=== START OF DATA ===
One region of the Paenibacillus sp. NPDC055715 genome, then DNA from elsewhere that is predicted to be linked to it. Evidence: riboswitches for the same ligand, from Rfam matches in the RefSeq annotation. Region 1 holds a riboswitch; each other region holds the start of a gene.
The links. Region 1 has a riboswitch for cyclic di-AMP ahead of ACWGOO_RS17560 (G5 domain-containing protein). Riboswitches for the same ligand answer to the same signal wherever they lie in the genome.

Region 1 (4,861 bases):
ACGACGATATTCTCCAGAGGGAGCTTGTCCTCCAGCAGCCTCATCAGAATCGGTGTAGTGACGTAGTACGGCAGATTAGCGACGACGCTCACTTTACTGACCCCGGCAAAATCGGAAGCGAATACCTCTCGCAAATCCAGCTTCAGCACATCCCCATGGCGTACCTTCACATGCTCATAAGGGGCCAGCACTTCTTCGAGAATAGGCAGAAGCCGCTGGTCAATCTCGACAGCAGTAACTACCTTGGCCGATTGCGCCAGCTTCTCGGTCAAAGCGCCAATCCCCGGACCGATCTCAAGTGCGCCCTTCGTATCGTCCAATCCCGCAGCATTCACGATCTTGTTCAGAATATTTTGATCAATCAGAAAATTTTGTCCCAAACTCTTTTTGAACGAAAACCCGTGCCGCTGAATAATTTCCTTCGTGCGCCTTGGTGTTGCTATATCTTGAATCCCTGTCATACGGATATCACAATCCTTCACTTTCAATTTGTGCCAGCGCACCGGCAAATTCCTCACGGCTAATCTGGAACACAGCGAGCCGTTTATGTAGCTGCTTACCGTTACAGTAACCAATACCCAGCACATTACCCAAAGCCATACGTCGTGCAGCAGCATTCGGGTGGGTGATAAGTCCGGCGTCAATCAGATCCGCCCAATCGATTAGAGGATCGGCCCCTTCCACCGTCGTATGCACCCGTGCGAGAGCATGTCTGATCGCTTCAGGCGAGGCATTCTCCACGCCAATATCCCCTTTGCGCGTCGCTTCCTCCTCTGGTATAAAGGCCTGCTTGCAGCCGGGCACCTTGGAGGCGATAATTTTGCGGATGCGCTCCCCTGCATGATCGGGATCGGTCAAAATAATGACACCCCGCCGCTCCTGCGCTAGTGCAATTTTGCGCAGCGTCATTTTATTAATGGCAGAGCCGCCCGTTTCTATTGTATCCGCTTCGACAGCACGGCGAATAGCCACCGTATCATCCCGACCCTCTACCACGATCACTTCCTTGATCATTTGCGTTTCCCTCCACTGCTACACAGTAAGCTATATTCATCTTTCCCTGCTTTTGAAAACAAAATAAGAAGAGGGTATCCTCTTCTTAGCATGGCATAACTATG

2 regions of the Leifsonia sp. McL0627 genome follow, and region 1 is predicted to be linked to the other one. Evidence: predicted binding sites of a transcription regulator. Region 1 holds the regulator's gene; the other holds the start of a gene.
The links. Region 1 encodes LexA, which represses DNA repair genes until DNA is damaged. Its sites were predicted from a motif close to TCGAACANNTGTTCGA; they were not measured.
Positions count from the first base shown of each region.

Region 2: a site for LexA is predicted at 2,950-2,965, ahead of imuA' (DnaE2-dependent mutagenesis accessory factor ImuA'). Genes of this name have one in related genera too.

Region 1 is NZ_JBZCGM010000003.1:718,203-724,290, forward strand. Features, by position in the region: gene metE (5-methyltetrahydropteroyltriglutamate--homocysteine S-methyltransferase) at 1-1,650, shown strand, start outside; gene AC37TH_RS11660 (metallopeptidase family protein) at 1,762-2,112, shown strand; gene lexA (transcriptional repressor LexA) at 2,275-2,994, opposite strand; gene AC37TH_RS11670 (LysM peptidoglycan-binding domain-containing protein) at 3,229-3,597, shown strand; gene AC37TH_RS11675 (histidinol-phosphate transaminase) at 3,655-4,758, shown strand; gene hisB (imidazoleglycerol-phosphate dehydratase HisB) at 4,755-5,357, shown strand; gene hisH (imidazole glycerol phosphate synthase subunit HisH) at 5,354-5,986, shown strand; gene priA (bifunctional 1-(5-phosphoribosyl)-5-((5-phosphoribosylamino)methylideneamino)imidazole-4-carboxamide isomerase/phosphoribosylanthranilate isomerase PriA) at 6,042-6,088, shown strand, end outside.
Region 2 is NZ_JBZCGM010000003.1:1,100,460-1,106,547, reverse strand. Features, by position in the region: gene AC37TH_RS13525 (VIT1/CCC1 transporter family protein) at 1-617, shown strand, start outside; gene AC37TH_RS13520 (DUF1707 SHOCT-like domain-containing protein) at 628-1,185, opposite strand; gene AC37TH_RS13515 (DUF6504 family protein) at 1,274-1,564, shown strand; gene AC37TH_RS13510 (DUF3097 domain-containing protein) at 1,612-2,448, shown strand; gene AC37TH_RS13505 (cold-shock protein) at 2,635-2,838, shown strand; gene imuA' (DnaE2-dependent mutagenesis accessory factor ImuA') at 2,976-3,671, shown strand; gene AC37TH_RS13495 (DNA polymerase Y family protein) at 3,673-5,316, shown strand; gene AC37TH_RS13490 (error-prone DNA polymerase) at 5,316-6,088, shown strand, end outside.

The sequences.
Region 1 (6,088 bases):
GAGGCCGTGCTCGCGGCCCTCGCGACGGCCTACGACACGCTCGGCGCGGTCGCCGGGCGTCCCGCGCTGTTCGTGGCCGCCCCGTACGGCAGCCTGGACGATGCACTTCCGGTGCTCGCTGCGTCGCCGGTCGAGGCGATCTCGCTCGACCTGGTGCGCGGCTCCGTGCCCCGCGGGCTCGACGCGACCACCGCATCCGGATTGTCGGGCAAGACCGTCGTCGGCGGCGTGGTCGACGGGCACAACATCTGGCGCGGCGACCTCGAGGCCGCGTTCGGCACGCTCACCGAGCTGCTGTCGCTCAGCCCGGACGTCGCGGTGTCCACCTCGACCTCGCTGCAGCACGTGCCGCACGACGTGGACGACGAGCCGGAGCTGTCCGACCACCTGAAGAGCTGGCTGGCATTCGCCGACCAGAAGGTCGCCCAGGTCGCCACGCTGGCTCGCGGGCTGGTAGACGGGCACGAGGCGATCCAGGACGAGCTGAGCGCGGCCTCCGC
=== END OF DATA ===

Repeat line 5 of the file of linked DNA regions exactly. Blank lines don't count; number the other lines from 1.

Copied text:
2 regions of the Leifsonia sp. McL0627 genome follow, and region 1 is predicted to be linked to the other one. Evidence: predicted binding sites of a transcription regulator. Region 1 holds the regulator's gene; the other holds the start of a gene.